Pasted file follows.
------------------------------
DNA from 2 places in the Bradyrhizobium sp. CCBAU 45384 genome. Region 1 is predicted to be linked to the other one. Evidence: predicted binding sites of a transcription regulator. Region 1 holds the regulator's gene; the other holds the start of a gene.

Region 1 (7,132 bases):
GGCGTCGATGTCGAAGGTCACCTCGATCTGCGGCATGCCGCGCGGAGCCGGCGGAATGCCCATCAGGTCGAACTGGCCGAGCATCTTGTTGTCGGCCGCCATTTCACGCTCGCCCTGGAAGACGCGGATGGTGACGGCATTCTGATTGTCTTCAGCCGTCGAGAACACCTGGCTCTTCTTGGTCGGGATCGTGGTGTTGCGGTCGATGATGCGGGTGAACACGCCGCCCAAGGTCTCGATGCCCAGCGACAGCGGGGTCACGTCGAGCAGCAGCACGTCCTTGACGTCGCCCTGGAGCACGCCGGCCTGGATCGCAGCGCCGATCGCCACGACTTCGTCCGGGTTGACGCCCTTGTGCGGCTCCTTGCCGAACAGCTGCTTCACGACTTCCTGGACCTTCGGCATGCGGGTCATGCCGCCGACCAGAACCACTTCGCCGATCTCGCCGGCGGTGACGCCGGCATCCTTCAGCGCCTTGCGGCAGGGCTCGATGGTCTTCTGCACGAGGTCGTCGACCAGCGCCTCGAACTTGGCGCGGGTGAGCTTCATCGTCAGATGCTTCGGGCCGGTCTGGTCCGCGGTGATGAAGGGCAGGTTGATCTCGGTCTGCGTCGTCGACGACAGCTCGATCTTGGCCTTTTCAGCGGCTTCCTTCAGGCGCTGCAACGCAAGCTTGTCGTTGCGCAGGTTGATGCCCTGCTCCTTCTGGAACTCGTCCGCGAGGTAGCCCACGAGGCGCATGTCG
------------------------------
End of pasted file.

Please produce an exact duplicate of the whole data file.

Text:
DNA from 2 places in the Bradyrhizobium sp. CCBAU 45384 genome. Region 1 is predicted to be linked to the other one. Evidence: predicted binding sites of a transcription regulator. Region 1 holds the regulator's gene; the other holds the start of a gene.

Region 1 (7,132 bases):
GGCGTCGATGTCGAAGGTCACCTCGATCTGCGGCATGCCGCGCGGAGCCGGCGGAATGCCCATCAGGTCGAACTGGCCGAGCATCTTGTTGTCGGCCGCCATTTCACGCTCGCCCTGGAAGACGCGGATGGTGACGGCATTCTGATTGTCTTCAGCCGTCGAGAACACCTGGCTCTTCTTGGTCGGGATCGTGGTGTTGCGGTCGATGATGCGGGTGAACACGCCGCCCAAGGTCTCGATGCCCAGCGACAGCGGGGTCACGTCGAGCAGCAGCACGTCCTTGACGTCGCCCTGGAGCACGCCGGCCTGGATCGCAGCGCCGATCGCCACGACTTCGTCCGGGTTGACGCCCTTGTGCGGCTCCTTGCCGAACAGCTGCTTCACGACTTCCTGGACCTTCGGCATGCGGGTCATGCCGCCGACCAGAACCACTTCGCCGATCTCGCCGGCGGTGACGCCGGCATCCTTCAGCGCCTTGCGGCAGGGCTCGATGGTCTTCTGCACGAGGTCGTCGACCAGCGCCTCGAACTTGGCGCGGGTGAGCTTCATCGTCAGATGCTTCGGGCCGGTCTGGTCCGCGGTGATGAAGGGCAGGTTGATCTCGGTCTGCGTCGTCGACGACAGCTCGATCTTGGCCTTTTCAGCGGCTTCCTTCAGGCGCTGCAACGCAAGCTTGTCGTTGCGCAGGTTGATGCCCTGCTCCTTCTGGAACTCGTCCGCGAGGTAGCCCACGAGGCGCATGTCG